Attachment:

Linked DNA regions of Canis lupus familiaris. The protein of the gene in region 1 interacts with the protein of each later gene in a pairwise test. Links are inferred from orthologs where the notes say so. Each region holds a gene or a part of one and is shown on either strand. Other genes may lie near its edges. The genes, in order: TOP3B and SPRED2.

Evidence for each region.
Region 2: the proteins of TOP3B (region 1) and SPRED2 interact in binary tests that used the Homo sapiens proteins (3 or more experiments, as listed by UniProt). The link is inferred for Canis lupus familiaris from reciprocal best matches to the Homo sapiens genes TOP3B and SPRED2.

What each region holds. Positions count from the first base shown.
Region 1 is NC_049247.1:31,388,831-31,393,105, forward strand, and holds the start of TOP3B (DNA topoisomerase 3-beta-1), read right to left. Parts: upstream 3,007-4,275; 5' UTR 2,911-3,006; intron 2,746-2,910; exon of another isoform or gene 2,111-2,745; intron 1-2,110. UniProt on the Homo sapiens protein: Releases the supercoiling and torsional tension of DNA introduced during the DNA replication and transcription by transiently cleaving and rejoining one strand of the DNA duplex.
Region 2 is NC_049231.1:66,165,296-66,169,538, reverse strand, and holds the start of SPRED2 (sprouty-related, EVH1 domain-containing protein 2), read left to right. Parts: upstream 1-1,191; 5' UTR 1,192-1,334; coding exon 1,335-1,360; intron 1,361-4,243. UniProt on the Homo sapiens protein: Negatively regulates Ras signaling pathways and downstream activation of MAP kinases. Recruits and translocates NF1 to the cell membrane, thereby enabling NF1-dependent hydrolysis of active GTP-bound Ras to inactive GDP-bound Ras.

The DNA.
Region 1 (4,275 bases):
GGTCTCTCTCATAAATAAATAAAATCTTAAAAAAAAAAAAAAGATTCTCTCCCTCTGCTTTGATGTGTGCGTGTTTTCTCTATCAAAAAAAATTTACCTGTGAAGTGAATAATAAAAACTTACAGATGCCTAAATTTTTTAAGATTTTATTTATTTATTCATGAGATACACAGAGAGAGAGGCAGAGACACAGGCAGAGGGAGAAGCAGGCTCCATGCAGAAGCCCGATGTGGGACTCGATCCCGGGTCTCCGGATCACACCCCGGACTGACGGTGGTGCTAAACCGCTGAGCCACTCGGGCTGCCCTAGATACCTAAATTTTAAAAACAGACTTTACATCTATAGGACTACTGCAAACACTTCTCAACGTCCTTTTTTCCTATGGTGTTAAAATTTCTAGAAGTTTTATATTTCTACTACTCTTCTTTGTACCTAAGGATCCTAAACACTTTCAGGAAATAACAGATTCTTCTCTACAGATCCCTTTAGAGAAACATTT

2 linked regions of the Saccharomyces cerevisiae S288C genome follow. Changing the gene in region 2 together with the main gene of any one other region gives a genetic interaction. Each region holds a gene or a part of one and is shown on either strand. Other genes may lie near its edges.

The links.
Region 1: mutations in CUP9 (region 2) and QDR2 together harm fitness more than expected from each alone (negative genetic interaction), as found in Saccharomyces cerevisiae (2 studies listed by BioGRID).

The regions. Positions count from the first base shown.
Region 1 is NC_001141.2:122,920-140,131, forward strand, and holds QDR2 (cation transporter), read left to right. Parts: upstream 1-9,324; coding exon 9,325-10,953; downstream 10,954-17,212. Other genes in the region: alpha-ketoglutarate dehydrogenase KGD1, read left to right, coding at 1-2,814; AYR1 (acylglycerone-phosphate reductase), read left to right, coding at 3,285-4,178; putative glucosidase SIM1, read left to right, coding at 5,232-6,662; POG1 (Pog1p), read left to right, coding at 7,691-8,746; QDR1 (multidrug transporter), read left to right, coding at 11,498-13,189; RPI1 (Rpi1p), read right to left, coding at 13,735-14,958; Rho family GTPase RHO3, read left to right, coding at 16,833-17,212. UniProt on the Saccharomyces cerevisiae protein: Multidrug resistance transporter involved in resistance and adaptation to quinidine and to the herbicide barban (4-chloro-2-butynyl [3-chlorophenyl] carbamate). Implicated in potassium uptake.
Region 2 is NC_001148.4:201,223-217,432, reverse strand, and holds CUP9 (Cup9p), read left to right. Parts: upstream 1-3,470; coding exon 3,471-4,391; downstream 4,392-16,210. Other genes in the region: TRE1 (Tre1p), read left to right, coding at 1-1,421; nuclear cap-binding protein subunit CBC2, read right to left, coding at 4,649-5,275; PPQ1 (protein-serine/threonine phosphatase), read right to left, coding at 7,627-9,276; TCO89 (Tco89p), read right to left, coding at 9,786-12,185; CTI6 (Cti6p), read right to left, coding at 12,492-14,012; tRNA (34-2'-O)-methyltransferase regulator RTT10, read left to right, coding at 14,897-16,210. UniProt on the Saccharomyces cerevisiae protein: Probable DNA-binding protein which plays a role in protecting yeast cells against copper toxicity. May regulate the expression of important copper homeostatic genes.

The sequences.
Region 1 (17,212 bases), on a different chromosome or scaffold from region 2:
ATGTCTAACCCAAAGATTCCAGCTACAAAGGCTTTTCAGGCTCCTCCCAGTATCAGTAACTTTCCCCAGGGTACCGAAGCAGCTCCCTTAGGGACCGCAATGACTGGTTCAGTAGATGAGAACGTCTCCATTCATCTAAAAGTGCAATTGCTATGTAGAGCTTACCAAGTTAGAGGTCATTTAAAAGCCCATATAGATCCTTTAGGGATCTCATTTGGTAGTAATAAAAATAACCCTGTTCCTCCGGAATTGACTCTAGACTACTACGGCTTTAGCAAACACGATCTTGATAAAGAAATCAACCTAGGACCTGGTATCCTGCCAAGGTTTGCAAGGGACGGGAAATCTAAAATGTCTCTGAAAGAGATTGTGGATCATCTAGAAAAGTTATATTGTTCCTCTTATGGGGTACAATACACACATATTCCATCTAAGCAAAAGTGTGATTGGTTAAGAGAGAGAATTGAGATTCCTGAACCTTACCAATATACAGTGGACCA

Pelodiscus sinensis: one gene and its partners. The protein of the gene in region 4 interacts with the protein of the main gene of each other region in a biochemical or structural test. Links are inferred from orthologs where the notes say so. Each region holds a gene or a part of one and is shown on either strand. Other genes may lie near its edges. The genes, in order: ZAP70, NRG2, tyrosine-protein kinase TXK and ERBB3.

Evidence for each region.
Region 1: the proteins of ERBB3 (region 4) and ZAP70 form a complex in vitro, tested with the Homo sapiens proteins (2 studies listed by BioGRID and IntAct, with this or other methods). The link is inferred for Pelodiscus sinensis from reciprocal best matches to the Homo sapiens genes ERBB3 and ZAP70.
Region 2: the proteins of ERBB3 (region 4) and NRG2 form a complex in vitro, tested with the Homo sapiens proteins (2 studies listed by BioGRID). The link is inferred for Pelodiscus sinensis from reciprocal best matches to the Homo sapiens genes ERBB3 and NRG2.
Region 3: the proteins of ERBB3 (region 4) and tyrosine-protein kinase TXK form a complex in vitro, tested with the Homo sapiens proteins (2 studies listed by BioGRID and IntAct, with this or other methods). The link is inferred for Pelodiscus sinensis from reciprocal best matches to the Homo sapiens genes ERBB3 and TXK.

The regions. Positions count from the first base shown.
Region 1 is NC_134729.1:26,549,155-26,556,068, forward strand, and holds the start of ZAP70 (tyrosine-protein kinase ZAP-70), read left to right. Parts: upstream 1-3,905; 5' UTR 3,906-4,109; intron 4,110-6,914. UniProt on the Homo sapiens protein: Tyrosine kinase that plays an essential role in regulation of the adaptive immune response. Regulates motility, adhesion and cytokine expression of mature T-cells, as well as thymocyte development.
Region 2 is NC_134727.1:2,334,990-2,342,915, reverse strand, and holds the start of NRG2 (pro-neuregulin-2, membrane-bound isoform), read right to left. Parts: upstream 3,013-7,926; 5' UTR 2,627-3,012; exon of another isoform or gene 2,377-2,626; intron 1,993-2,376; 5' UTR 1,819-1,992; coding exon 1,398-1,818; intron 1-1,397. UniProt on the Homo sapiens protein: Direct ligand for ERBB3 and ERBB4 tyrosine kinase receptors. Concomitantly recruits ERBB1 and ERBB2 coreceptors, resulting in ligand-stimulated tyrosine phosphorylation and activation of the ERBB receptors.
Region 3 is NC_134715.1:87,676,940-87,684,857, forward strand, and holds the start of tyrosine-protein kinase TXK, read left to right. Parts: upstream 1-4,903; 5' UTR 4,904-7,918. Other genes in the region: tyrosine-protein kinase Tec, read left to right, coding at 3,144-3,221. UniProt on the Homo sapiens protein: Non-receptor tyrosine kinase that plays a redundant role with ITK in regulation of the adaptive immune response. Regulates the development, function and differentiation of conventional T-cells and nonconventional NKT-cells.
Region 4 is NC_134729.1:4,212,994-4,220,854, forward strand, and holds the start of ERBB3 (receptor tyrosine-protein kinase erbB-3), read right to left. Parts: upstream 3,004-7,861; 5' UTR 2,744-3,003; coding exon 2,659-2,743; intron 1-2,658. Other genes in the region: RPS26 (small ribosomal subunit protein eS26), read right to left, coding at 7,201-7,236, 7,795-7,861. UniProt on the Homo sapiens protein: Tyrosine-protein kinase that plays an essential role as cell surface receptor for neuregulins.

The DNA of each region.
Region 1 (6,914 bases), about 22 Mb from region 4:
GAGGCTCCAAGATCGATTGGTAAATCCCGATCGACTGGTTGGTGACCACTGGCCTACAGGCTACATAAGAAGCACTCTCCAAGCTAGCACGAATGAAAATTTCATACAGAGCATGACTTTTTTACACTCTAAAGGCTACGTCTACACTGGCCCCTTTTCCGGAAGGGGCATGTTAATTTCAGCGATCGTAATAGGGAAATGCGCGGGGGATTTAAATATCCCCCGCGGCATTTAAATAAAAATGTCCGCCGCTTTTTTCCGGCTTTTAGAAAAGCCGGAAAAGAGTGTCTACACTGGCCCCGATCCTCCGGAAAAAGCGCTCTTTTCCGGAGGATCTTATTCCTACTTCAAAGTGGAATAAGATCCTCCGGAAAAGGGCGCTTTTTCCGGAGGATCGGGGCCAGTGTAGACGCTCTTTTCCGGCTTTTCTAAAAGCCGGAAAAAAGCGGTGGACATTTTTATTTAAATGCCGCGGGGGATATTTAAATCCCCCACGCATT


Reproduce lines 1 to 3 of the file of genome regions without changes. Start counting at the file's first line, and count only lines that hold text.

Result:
Linked DNA regions of Canis lupus familiaris. The protein of the gene in region 1 interacts with the protein of each later gene in a pairwise test. Links are inferred from orthologs where the notes say so. Each region holds a gene or a part of one and is shown on either strand. Other genes may lie near its edges. The genes, in order: TOP3B and SPRED2.

Evidence for each region.
Region 2: the proteins of TOP3B (region 1) and SPRED2 interact in binary tests that used the Homo sapiens proteins (3 or more experiments, as listed by UniProt). The link is inferred for Canis lupus familiaris from reciprocal best matches to the Homo sapiens genes TOP3B and SPRED2.